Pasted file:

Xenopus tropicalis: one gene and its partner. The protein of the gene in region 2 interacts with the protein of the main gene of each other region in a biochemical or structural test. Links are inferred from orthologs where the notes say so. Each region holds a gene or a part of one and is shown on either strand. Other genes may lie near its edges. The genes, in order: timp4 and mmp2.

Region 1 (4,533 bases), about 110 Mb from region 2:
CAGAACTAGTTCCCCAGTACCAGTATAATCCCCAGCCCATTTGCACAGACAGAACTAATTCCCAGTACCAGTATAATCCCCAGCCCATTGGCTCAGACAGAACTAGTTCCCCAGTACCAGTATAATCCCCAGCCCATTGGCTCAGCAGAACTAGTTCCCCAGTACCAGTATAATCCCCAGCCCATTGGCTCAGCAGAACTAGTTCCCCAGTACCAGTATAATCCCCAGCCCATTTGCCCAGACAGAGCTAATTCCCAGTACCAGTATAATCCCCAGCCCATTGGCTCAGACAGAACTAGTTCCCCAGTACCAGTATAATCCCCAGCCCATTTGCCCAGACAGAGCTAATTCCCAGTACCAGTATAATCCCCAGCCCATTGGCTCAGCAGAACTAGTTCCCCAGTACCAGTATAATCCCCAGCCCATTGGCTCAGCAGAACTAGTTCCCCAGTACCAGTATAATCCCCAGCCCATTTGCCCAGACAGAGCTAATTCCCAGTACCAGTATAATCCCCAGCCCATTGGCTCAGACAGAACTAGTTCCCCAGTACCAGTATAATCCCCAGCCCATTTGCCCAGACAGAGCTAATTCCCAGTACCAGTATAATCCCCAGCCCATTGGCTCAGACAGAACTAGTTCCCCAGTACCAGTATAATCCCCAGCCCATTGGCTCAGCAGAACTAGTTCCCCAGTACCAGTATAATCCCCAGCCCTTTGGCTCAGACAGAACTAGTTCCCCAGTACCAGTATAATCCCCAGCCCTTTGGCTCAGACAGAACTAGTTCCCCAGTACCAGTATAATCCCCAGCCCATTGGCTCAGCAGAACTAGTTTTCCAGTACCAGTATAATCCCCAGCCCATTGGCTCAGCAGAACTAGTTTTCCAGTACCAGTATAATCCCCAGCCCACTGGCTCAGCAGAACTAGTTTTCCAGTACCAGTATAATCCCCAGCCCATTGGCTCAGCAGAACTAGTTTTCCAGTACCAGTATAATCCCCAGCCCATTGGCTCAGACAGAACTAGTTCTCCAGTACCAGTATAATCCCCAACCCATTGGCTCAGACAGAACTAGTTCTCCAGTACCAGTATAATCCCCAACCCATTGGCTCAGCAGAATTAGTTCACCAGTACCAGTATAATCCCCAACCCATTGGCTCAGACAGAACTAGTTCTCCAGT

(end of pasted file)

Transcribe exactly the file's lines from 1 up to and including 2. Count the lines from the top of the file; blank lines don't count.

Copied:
Xenopus tropicalis: one gene and its partner. The protein of the gene in region 2 interacts with the protein of the main gene of each other region in a biochemical or structural test. Links are inferred from orthologs where the notes say so. Each region holds a gene or a part of one and is shown on either strand. Other genes may lie near its edges. The genes, in order: timp4 and mmp2.

Region 1 (4,533 bases), about 110 Mb from region 2: